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  1. #1
    Join Date
    Apr 2012
    Location
    Bangalore
    Posts
    2

    Angry Unanswered: WHEN-BUTTON-PRESSED trigger

    Hello,
    I am trying to create a form for hospital management, this form has few fields and buttons like ADD, UPDATE, SEARCH and EXIT.

    The functionality of the form would be to add a new record to the database when the ADD button is clicked. Update would be to update the details and search would be to query the form given any one of the parameter. Exit would be to exit the form.

    Under the ADD button I have created a WHEN-BUTTON-PRESSED trigger. The code written under this trigger is as below:
    BEGIN
    INSERT INTO PATIENT_ENTRY_TABLE (REGISTRATION_NUMBER,
    PATIENT_NAME,
    PATIENT_ADDRESS,
    MARITAL_STATUS,
    FATHERS_NAME,
    REGISTRATION_DATE,
    CITY,
    TELEPHONE_NUMBER,
    GENDER,
    STATUS,
    AGE )
    VALUES('& REGISTRATION_NUMBER &',
    '& PATIENT_NAME &',
    '& PATIENT_ADDRESS &',
    '& MARITAL_STATUS &',
    '& FATHERS_NAME &',
    '& REGISTRATION_DATE &',
    '& CITY &',
    '& TELEPHONE_NO &',
    '& GENDER &',
    '& STATUS &',
    '& AGE &');
    END;
    this code is compiled but when I execute the form I get an error ORA: 01722 WHEN-BUTTON_PRESSED unhandled execption.

    Please help me.
    Thanks in Advance
    Attached Files Attached Files

  2. #2
    Join Date
    Jan 2004
    Location
    Croatia, Europe
    Posts
    4,094
    Provided Answers: 4
    Reading what you posted, I think that you should take some time and read documentation about Oracle Forms and/or attend training. Because, this is very far from how Forms work - both logic & code.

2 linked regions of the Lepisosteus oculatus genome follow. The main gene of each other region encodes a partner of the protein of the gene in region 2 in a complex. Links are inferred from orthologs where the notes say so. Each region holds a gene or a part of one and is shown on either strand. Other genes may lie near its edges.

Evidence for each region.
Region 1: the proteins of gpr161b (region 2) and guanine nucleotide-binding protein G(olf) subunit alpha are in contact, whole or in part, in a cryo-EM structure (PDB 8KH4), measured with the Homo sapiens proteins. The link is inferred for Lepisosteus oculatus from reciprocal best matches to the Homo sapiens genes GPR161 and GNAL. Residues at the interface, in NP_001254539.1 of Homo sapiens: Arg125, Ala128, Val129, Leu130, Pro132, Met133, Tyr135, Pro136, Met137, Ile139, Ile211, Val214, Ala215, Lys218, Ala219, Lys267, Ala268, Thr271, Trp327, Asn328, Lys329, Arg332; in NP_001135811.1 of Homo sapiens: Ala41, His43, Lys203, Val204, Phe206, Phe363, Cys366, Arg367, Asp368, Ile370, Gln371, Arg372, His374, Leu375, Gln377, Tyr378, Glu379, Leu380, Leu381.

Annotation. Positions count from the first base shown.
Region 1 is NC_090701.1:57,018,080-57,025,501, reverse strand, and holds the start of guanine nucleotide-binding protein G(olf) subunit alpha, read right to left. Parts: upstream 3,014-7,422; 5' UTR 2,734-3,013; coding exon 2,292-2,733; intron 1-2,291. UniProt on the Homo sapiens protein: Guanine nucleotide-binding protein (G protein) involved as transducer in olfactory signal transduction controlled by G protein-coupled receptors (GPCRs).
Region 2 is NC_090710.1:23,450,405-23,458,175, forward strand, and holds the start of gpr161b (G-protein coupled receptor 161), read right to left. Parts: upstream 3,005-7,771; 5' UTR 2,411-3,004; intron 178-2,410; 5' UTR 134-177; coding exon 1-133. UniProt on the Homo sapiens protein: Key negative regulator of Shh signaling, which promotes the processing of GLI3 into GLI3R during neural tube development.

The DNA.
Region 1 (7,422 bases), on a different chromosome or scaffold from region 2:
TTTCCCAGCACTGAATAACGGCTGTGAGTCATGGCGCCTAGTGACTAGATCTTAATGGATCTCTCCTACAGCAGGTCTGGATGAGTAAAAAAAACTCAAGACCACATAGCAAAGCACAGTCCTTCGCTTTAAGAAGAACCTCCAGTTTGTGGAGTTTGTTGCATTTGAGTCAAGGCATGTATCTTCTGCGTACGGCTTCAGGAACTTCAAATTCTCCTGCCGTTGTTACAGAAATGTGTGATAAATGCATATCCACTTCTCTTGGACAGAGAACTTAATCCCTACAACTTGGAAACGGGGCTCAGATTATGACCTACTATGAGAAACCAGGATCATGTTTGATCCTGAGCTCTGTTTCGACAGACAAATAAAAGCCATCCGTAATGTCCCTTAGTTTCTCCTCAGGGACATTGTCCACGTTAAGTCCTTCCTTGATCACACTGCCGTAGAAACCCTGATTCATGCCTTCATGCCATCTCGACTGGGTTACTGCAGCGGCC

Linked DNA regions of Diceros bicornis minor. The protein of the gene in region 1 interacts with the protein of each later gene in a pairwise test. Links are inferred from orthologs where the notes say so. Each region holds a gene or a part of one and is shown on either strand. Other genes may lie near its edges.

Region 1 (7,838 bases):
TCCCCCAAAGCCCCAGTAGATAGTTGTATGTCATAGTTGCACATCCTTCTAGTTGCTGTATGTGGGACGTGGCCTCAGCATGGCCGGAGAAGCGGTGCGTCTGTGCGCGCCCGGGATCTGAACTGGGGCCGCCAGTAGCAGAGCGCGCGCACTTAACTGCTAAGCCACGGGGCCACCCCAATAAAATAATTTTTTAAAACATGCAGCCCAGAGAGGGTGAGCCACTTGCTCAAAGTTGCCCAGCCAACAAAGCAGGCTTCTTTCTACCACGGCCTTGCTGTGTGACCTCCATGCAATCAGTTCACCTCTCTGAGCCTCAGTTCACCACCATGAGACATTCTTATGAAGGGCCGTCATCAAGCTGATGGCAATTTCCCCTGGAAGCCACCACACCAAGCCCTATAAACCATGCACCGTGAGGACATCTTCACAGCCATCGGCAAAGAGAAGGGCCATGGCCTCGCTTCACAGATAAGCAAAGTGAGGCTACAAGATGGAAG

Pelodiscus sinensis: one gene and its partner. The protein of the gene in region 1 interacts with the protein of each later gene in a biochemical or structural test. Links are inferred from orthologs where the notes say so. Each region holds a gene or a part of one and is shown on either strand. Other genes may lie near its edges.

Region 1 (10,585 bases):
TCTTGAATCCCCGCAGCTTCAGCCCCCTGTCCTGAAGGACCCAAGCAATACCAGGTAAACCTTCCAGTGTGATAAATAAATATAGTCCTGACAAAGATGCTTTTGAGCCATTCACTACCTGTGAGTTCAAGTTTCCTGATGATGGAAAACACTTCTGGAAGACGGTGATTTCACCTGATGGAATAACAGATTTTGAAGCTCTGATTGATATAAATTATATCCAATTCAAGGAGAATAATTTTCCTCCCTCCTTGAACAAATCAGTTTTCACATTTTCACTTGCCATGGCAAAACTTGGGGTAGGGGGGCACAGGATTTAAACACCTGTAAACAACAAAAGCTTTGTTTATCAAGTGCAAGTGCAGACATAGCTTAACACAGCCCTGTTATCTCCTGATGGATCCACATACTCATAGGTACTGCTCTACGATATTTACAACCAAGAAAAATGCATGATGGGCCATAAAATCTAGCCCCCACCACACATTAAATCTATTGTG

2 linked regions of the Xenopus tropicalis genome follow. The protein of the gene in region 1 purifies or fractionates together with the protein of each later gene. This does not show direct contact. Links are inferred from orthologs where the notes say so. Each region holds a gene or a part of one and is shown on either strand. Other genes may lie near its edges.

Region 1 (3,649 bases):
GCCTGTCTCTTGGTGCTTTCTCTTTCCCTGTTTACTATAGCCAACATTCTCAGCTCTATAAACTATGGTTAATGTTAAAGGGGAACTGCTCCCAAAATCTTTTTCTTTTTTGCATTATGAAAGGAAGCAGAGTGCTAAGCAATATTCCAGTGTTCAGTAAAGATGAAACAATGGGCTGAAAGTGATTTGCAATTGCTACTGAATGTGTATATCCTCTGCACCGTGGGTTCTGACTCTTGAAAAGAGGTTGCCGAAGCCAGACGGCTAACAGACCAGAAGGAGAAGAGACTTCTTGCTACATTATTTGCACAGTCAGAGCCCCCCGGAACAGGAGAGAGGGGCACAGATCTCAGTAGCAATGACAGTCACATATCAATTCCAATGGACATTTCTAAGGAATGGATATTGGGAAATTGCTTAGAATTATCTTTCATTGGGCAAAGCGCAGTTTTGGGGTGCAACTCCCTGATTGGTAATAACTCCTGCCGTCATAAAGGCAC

First of all, it appears that you should have created a data block (i.e. the one based on a table). Use Data Block Wizard to do that. Then do NOT touch the form any more - just run it, and it will be fully functional - you'll be able to insert records, query records stored in a table, update them and delete them. Forms is smart enough to do that without you. No coding at all. None.

    There are cases when built-in functionalities aren't enough so you have to code *something*. INSERT statement might be used, but not the way you did it. Where did you find such a syntax? What is '& CITY &' supposed to do? Form item's value is referenced with a colon in front of item name:
    Code:
    insert into some_table (some_col)
      values (:block_name.some_item_name);
    Seriously, educate yourself.

  3. #3
    Join Date
    Apr 2012
    Location
    Bangalore
    Posts
    2

    Thank You for your Advice

    Thank You for ur advice.

    I am very new to the Oracle forms. The syntax I tried is the one used in Microsoft Visual Studioto design Forms. I just wanted to try if the same thing would apply here too.

    But I now have learnt from my mistake. I have learnt something new.
    Thank You for replying.

  4. #4
    Join Date
    Feb 2004
    Location
    In front of the computer
    Posts
    15,579
    Provided Answers: 54
    If you built the form in Visual Studio using VB.NET then your VB sytax is fine. I'd be willing to bet that some of the data you were inserting wasn't compatible with the column data types. To test my theory try to insert a row with a single 1 in every column.

    -PatP
    In theory, theory and practice are identical. In practice, theory and practice are unrelated.

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